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In Delphi XE, the following code will cause memory leak:

procedure TForm1.Button1Click(Sender: TObject);
var P, B: TProc;
begin
  B := procedure
       begin
       end;

  P := procedure
       begin
         B;
       end;
end;

Run the code with

ReportMemoryLeaksOnShutdown := True;

and the memory manager prompt:

21-28 bytes: TForm1.Button1Click$ActRec x 1
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2  
@Ken: 21-28 bytes in this particular (highly simplified) example. But if this is happening in a loop, that can add up over time... –  Mason Wheeler Jun 8 '11 at 2:32
    
@Mason: I'm not sure why you would use anonymous methods in any type of loop where this would matter. Maybe I'm missing something, but this probably would only be an issue in an app that runs a long time (like on a server), and I'd question the use of the methods in that case. –  Ken White Jun 8 '11 at 2:45
    
@Ken: Just off the top of my head, check out OmniThreadLibrary, which can be highly useful for heavily multithreaded apps (such as servers!) and uses a lot of anonymous methods and loops under the hood. –  Mason Wheeler Jun 8 '11 at 2:52
3  
@Ken: The anonymous method shown in the example is not meaningful. I post this question to try to illustrate a simple usage of anonymous method that cause memory leaks. I already simplified my example here to pin point the problem. My real case is far longer and meaningless for asking in SO. –  Chau Chee Yang Jun 8 '11 at 3:15

3 Answers 3

up vote 9 down vote accepted

This is a bug in the compiler (as far as I know). I opened QC83259 in Embarcadero's quality central about it.

You can work around this bug by creating the anonymous procedure in a routine. The following code won't leak.

procedure TForm1.Button1Click(Sender: TObject);
var P, B: TProc;
begin
  B := GetMethod(); //Note, the "()" are necessary in this situation.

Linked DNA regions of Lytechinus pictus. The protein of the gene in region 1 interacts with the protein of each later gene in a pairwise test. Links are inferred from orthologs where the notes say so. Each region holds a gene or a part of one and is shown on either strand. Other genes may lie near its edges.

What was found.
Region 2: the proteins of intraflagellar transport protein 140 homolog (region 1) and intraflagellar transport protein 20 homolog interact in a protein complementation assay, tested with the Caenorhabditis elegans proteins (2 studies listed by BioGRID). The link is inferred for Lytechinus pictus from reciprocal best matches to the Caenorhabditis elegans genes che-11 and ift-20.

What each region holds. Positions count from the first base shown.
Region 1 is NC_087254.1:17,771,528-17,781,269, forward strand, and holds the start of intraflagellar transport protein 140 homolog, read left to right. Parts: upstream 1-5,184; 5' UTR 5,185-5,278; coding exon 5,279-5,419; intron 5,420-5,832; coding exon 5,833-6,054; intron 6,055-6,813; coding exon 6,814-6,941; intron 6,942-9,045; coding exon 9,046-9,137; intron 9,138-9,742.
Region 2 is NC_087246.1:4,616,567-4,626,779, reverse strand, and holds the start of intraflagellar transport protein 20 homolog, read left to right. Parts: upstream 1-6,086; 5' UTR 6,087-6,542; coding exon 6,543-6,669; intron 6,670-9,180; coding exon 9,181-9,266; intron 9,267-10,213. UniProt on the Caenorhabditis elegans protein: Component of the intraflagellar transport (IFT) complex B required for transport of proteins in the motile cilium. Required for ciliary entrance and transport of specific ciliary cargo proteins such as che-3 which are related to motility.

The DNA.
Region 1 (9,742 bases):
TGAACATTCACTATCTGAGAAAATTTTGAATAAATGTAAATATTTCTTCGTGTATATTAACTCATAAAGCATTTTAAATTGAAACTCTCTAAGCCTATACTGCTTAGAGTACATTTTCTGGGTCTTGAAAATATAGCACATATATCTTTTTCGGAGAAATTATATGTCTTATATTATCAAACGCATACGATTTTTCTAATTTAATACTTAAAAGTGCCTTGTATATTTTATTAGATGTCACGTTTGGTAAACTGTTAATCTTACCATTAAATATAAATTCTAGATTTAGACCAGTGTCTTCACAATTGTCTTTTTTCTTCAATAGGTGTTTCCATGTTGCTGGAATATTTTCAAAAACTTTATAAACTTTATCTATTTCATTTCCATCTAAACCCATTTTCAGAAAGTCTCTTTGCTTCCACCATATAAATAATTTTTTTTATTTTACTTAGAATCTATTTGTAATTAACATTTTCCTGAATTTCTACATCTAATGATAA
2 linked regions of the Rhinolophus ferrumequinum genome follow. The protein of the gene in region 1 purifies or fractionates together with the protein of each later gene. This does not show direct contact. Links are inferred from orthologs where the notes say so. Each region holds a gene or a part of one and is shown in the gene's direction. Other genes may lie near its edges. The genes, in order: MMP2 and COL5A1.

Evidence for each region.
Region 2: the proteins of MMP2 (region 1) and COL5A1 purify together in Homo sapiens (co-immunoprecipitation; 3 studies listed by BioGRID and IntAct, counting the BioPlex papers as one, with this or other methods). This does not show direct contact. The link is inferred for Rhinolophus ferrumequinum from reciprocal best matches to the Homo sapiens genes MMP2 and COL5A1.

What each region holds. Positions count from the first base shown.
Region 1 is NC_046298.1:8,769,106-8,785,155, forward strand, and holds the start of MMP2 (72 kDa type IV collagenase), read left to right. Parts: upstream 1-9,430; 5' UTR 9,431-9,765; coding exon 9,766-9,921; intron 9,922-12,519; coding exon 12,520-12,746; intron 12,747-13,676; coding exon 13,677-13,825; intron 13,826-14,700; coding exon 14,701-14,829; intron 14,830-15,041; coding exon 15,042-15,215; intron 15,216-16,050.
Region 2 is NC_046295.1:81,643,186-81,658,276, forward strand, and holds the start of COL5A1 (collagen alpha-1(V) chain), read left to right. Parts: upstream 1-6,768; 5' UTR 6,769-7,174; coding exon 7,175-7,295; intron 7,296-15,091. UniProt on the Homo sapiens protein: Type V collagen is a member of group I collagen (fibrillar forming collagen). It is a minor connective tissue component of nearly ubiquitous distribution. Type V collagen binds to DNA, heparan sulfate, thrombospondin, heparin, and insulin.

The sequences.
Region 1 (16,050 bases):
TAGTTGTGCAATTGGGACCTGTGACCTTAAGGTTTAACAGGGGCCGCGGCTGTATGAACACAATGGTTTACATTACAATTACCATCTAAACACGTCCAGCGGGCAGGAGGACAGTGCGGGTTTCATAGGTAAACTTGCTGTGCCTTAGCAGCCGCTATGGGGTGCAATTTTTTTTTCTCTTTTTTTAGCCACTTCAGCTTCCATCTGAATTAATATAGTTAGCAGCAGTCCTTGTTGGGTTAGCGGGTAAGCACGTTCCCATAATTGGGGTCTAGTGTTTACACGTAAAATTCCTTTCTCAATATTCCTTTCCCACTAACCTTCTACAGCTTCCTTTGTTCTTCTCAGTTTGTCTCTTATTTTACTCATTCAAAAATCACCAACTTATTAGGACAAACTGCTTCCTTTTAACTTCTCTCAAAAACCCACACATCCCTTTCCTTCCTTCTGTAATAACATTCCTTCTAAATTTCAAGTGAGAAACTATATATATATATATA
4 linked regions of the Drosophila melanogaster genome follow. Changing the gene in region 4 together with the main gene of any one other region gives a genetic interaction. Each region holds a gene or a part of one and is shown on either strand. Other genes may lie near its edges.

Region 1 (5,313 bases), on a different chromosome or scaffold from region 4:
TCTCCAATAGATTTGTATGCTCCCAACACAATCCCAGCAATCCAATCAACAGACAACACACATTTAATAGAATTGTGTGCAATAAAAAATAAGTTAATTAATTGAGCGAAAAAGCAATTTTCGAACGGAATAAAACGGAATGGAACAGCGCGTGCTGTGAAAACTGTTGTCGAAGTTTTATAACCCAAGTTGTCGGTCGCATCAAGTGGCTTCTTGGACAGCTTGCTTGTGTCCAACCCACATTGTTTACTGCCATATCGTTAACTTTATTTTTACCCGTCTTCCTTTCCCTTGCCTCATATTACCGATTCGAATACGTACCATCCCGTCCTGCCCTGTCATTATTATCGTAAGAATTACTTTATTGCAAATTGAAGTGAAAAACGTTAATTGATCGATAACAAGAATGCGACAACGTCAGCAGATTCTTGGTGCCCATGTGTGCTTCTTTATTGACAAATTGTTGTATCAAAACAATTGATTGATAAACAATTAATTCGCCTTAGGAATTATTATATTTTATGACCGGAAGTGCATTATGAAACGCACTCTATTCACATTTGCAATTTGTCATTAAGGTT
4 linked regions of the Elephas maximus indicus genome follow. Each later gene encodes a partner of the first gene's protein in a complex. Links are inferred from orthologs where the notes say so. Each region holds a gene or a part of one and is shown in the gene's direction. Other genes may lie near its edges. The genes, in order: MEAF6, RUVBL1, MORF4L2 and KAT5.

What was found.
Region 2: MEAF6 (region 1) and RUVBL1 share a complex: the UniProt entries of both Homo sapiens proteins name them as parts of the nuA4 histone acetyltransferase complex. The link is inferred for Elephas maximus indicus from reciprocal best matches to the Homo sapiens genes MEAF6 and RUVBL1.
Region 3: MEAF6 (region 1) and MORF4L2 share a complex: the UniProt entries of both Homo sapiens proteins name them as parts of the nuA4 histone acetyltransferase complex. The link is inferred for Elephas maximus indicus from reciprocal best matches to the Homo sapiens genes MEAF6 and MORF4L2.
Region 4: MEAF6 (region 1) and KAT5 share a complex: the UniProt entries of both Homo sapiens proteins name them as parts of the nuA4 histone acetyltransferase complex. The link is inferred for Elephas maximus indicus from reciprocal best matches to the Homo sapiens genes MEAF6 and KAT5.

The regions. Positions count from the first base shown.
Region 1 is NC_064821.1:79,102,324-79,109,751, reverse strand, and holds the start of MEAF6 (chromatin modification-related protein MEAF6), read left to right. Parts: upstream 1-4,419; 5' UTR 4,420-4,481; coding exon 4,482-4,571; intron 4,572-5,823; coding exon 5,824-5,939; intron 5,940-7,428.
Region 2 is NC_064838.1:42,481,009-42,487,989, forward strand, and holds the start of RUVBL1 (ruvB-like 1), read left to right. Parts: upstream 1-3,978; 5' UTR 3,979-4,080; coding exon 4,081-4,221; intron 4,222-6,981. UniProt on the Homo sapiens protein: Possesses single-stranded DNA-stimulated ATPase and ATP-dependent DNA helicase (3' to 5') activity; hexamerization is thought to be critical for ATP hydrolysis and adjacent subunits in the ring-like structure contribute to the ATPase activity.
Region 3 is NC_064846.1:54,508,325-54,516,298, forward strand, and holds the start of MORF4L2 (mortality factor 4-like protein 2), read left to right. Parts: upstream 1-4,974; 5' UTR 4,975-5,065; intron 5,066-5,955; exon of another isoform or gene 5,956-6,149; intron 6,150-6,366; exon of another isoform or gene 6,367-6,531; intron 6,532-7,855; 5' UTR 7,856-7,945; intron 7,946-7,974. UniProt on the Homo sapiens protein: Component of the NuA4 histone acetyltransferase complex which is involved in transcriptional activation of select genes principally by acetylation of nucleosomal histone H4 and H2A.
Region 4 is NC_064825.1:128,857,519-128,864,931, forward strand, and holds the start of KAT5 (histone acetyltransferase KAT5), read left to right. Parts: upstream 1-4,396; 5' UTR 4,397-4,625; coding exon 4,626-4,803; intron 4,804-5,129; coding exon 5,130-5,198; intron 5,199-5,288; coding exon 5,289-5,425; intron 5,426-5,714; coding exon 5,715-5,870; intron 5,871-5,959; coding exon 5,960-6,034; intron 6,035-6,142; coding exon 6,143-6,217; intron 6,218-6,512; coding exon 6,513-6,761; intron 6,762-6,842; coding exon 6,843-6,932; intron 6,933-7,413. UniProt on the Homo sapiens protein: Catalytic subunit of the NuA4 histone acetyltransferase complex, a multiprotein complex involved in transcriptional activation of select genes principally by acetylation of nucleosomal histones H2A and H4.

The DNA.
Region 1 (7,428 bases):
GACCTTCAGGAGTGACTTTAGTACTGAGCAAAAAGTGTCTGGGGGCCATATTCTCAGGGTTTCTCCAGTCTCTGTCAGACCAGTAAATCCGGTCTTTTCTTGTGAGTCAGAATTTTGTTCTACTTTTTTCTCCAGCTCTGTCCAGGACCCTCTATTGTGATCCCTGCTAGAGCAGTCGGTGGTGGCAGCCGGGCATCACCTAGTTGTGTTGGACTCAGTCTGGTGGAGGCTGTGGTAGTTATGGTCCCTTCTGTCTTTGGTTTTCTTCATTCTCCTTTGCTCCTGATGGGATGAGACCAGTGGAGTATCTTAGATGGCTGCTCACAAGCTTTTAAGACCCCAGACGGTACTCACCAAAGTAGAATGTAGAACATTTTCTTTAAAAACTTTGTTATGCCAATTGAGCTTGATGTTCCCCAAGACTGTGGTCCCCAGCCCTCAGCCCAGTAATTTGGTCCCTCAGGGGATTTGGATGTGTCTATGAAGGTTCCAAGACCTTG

P := procedure
  begin
    B;
  end;
end;


function TForm1.GetMethod: TProc;
begin
  Result := procedure
  begin
  end;
end;
share|improve this answer
    
Unfortunately now our anonymous method in TForm1.GetMethod won't have access to local variables in Button1Click captured in the closure. In many cases this defeats the main purpose of using an anonymous method rather than a regular method. –  Ian Goldby Dec 11 '13 at 11:31

This is due to the way anonymous methods work. Anonymous methods are implemented as TInterfacedObject descendants, and if you have more than one in the same routine, they end up as two methods of the same object. It uses interfaces for reference counting so you don't end up leaking the objects. However, if an anonymous method references itself, that ends up throwing off the reference count and causing a memory leak. What you're seeing here is caused by a combination of these two things.

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Shall we consider this is a bug? Or this is it's nature working behavior? –  Chau Chee Yang Jun 8 '11 at 3:18
1  
@Chau: See Barry Kelly's comment on the second post. This is its normal behavior, and it's a problem without an easy solution. If you want this to not happen, you'll have to restructure your code in some way. –  Mason Wheeler Jun 8 '11 at 3:38

I know I'm 2 years late to this discussion, but I've recently run into this memory leak within our code and I couldn't get Ken's suggested answer to work. So with the help of a colleague of mine we came up with a different answer to keep using the nested anonymous methods yet avoid any memory leaks.

Below is an example of the solution we found:

    procedure TForm1.Button1Click(Sender: TObject);
    var P, B: TProc;
    begin
        B := procedure
        begin
        end;

        P := procedure
        begin
          B;
        end;

        B := nil;
    end;

My belief is that due to the way local variables are bound for the purpose of extending their lives in order for the anonymous method to use it outside of the scope it was created in, that it is making a copy of the underlying interfaced object in order to move the variable from the stack to the heap, and in doing so it is calling AddRef which increments the reference counter. Setting the variable to nil after it has been used calls the Release which in turn decrements the reference counter back down to 0 which allows the interfaced object to be freed.

After doing this we have not seen the memory leaks that were occurring from before.

Whether this is a bug or not, I cannot answer that, but I am interested in hearing the opinions from others. We see this as a way to allow us to continue using anonymous methods in a nested form like this.

share|improve this answer
    
To my surprise (maybe I shouldn't be surprised) this also solves the problem for an anonymous method called recursively. Thank you! –  Ian Goldby Dec 11 '13 at 11:53

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